The 10 Greatest Scientists of All Time

Such was Einstein’s popularity. As a publicist might say, he was the whole package: distinctive look (untamed hair, rumpled sweater), witty personality (his quips, such as God not playing dice, would live on) and major scientific cred (his papers upended physics). Time magazine named him Person of the Century.

“Einstein remains the last, and perhaps only, physicist ever to become a household name,” says James Overduin, a theoretical physicist at Towson University in Maryland.

Born in Ulm, Germany, in 1879, Einstein was a precocious child. As a teenager, he wrote a paper on magnetic fields. (Einstein never actually failed math, contrary to popular lore.) He married twice, the second time to his first cousin, Elsa Löwenthal. The marriage lasted until her death in 1936.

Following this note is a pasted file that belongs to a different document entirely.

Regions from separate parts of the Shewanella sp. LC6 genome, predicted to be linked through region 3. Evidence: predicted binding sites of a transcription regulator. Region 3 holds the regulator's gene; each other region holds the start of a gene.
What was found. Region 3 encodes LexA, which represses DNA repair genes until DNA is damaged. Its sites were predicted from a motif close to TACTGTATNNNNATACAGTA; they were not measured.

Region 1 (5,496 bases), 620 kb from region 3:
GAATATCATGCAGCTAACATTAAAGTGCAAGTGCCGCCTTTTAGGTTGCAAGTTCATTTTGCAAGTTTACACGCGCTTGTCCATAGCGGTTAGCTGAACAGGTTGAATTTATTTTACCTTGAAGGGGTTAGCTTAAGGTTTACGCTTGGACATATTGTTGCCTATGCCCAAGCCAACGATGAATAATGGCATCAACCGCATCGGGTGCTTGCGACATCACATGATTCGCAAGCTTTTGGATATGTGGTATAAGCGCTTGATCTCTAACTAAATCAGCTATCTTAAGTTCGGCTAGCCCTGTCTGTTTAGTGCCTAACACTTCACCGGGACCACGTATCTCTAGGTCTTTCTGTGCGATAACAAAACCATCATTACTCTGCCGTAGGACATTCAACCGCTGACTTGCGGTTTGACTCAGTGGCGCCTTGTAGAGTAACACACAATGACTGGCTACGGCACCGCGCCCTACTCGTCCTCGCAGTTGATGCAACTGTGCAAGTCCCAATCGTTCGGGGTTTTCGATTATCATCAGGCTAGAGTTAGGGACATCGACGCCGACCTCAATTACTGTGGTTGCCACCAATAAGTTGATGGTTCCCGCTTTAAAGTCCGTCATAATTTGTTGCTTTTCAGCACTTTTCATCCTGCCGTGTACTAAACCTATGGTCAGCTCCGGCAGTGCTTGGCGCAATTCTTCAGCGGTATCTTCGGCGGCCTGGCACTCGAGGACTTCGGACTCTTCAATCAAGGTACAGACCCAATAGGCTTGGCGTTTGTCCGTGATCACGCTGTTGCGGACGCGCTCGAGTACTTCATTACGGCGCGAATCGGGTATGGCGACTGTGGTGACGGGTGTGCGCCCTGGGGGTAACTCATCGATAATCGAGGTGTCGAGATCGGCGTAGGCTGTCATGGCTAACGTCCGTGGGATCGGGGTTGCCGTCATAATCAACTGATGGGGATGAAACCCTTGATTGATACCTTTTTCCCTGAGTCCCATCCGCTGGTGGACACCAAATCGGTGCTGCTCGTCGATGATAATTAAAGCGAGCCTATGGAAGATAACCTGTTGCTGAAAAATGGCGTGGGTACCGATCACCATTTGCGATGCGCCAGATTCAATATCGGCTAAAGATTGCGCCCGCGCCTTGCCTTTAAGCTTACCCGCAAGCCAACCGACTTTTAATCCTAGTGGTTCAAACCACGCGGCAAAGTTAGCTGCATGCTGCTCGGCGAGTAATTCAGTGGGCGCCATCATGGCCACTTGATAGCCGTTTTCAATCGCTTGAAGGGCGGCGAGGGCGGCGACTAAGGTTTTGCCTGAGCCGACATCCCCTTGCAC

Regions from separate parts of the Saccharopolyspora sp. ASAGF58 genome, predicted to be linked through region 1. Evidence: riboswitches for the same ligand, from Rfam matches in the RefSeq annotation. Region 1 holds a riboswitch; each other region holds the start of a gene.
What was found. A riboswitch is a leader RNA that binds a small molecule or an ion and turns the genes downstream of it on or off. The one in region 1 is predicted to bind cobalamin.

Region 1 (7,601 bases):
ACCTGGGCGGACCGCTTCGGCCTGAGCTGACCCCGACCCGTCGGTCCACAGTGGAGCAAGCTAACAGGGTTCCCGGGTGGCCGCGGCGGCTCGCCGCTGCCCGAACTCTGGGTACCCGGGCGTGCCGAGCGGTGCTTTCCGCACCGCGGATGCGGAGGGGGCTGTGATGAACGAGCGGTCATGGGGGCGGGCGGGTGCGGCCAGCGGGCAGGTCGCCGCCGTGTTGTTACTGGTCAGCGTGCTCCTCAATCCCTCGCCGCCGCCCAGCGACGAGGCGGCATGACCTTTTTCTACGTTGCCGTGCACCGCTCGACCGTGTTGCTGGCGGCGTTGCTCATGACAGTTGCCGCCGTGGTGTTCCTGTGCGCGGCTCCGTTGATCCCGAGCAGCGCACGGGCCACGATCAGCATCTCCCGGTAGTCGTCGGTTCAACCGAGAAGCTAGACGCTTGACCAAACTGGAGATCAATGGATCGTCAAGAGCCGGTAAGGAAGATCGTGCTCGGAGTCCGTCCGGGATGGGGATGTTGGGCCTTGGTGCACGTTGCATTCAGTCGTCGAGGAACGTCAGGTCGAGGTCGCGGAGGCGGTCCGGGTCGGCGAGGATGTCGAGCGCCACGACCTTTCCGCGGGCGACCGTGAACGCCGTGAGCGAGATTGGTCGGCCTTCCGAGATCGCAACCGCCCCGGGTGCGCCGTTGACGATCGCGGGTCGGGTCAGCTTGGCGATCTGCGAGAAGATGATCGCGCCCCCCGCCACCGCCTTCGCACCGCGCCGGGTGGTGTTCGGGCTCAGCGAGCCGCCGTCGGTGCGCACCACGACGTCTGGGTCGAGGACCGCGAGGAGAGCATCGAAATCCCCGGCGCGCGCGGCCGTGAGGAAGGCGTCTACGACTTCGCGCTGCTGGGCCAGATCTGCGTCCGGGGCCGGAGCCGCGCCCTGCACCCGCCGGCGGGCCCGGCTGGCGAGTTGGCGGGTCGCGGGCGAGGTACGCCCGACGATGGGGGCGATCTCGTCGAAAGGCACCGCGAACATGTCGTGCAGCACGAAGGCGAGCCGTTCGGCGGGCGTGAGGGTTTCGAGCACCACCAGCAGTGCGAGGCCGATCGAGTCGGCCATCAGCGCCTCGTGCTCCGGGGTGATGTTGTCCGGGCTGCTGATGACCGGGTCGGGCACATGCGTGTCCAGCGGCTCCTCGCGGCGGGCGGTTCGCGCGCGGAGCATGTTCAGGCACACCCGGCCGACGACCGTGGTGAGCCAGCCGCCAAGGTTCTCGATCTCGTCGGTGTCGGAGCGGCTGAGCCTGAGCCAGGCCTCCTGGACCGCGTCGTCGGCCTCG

As a scientist, Einstein’s watershed year was 1905, when he was working as a clerk in the Swiss Patent Office, having failed to attain an academic position after earning his doctorate. That year he published his four most important papers. One of them described the relationship between matter and energy, neatly summarized E = mc2.

Other papers that year were on Brownian motion, suggesting the existence of molecules and atoms, and the photoelectric effect, showing that light is made of particles later called photons. His fourth paper, about special relativity, explained that space and time are interwoven, a shocking idea now considered a foundational principle of astronomy.

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